The entire process was completed while still angry and agonizing about…. About what, exactly. So many things. His dad was dying, his mom was crazy, they were old. His first marriage had fallen apart. Though it didn’t fall apart so much as come crashing to the ground when he finally went crazy and simply blurted out that he wanted a divorce and then ran away from the little apartment to his childhood room and slept of half-slept fitful anxiety-ridden nights in his too-small childhood single bed. It felt like the dorms but smaller and his feet had to hang off of the corners and his neck was always scrunched up and aching in the morning. It took him forever to wake up. When he woke up he had no idea what to do. At least it wasn’t the stupid futon he dragged from apartment to apartment in his undergraduate years. No matter where he went he seemed to have just awful beds and was always tired and aching from them.
Some of the images had come from the period leading up to this return to the childhood room. The marriage, his desperate attachment to something while on the road in the developing world, was just starting to consciously crack. He thinks he was intentionally doing things to make it impossible to stay in the marriage. Becoming a poet seemed like a good start. There were other things, but becoming a poet wouldn’t put him in jail and just might make him…happy. Content, at least. Perhaps a little office at a nice university someplace. Or perhaps a hovel with discarded bottles of port and flies buzzing about his bent, un-showered, suffering artist self. He likes to call this his poet phase. That is what he was trying to do then. Job description: poet.
In the spirit of pursing this ambition he set about to write and once it had been decided he put all his energy and consciousness into it–to the exclusion of just about everything else. He had stopped keeping in touch with friends. Stopped going out. His then wife from a foreign country, who could barely speak English, tolerated all of this and simply gave him the space to obsess about little literary journals who rejected his efforts soundly.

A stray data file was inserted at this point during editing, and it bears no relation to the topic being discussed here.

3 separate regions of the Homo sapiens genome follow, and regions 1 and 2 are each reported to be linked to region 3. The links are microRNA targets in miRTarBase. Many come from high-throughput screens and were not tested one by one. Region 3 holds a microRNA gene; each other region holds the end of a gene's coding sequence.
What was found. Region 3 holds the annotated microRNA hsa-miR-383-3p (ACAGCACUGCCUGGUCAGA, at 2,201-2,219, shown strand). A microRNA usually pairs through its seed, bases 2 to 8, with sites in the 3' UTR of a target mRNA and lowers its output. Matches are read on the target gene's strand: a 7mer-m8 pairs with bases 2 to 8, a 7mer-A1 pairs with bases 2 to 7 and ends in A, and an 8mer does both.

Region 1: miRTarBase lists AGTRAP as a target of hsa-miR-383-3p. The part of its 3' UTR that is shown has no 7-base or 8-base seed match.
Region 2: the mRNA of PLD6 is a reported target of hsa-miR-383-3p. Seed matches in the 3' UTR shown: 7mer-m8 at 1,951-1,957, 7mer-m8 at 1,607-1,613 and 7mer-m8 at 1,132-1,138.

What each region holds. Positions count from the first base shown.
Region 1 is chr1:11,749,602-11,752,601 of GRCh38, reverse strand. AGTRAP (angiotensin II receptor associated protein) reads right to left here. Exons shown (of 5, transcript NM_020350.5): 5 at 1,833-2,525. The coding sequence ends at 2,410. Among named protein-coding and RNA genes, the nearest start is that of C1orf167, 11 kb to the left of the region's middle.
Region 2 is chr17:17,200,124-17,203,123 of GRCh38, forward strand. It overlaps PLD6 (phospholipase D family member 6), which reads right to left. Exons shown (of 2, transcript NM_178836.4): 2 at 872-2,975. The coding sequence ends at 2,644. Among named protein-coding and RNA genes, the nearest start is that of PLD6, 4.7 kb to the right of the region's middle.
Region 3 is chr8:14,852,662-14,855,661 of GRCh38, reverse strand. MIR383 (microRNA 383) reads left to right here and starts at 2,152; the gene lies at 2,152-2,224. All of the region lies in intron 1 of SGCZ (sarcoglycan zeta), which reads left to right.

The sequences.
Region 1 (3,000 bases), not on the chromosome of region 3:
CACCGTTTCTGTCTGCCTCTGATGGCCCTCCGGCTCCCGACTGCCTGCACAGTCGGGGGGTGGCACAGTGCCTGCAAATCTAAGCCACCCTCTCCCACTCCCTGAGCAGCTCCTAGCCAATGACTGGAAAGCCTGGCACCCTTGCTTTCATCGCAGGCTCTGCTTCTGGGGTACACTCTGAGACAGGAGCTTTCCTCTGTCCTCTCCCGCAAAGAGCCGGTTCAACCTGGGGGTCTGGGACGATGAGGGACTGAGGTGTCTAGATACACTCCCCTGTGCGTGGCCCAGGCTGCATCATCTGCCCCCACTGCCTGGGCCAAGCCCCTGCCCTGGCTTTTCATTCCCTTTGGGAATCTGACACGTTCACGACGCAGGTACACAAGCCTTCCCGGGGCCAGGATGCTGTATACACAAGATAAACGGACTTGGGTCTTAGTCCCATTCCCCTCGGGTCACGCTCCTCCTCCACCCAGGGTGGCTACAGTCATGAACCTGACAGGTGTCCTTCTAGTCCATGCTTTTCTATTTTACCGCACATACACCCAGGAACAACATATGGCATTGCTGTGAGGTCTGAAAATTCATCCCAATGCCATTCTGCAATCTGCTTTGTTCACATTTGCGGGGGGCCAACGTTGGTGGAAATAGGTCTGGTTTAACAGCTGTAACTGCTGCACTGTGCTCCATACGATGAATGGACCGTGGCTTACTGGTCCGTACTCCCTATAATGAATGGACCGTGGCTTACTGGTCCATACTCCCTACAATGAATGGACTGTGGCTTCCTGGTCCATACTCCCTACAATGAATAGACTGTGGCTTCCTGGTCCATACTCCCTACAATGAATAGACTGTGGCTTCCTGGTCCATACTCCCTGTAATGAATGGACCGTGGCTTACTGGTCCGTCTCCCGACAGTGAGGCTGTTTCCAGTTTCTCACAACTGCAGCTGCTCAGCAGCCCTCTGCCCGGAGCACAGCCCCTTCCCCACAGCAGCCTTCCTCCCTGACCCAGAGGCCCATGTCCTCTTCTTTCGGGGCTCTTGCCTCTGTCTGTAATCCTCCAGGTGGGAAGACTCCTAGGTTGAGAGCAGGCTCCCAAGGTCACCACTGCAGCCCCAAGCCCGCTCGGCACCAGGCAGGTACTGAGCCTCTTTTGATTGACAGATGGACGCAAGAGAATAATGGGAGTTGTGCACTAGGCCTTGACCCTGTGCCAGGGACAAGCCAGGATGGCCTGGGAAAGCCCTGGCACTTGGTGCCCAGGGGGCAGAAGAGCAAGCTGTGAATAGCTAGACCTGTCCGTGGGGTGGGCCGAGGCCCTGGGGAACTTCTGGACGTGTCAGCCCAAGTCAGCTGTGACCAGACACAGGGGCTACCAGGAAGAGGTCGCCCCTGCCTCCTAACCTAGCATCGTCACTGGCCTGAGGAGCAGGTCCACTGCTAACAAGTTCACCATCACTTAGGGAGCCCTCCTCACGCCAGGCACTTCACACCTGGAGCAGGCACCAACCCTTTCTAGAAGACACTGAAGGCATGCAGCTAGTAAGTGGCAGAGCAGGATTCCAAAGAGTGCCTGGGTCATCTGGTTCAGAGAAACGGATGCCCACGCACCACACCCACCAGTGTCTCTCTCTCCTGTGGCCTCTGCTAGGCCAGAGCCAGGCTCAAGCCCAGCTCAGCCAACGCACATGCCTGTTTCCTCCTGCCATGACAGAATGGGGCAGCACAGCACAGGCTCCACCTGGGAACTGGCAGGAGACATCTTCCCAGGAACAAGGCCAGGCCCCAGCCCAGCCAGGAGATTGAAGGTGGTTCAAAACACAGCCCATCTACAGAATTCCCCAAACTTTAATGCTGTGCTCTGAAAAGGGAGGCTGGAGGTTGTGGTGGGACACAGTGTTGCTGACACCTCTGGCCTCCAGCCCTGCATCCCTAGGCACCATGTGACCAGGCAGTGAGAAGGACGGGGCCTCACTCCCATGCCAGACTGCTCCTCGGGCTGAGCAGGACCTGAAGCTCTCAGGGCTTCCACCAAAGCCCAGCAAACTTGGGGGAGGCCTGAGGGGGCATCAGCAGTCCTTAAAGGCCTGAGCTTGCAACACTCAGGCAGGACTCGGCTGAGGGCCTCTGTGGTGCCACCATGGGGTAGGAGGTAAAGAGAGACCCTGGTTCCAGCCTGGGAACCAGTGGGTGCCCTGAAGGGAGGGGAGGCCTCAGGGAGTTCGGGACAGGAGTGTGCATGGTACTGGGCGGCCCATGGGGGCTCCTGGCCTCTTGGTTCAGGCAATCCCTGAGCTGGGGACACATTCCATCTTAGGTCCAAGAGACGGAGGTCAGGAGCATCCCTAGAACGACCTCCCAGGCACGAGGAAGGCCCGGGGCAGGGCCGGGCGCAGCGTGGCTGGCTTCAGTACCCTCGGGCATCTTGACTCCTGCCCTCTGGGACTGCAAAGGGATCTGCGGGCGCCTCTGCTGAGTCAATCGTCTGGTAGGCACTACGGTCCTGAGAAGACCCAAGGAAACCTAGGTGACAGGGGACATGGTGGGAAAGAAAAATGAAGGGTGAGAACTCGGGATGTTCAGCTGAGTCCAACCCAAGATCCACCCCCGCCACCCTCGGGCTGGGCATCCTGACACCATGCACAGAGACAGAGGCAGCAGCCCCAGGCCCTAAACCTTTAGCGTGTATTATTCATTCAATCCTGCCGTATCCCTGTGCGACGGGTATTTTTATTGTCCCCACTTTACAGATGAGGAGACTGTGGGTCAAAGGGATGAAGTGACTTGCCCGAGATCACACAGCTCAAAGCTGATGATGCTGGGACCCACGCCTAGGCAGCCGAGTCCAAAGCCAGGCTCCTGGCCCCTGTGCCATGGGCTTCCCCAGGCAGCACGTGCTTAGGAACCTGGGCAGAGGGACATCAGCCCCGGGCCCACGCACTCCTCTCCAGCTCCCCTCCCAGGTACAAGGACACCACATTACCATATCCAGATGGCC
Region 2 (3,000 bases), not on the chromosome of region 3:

At night he would travel all the way up to the writers group and each time read a poem, no matter how bad or how long. He knew the poems were good, even if people didn’t understand them. He was becoming eccentric. He was not spending enough time with people. He was taking on strange hand gestures and facial expressions. His hair was wild and his eyes were constantly bloodshot.
He once had the opportunity to meet Robert Pinsky, Poet Laureate under Clinton (Clinton is another story). After the Poet Laureate had read from his new book and opened the floor to questions, Dean, feeling compelled to stand out and somehow validate his desire to be like him, asked the most stupid question he could think of: “What sustains you as a poet?” Yes. That is bad, isn’t it. A complete blunder the moment it came out of his mouth. The audience sighed collectively and many turned and gave him nasty looks of derision and contempt. Even the security guard hated him and wanted to throw him out of the Barnes & Noble. He was sub-consciously asking the PL how he made enough money to be a poet so he could plan his own career trajectory. The PL took it another way…or maybe he didn’t. His answer went on for a full ten minutes and ate up the entire time for questions–much to the annoyance of the already angry mob. His answer was a litany of poet’s names, one after the other in no particular order. Dean stood the entire time while he patiently pelted him with Keats, Dickinson, et al, et al, et al. Not being satisfied, he replied, “Yes, but you can’t eat them.”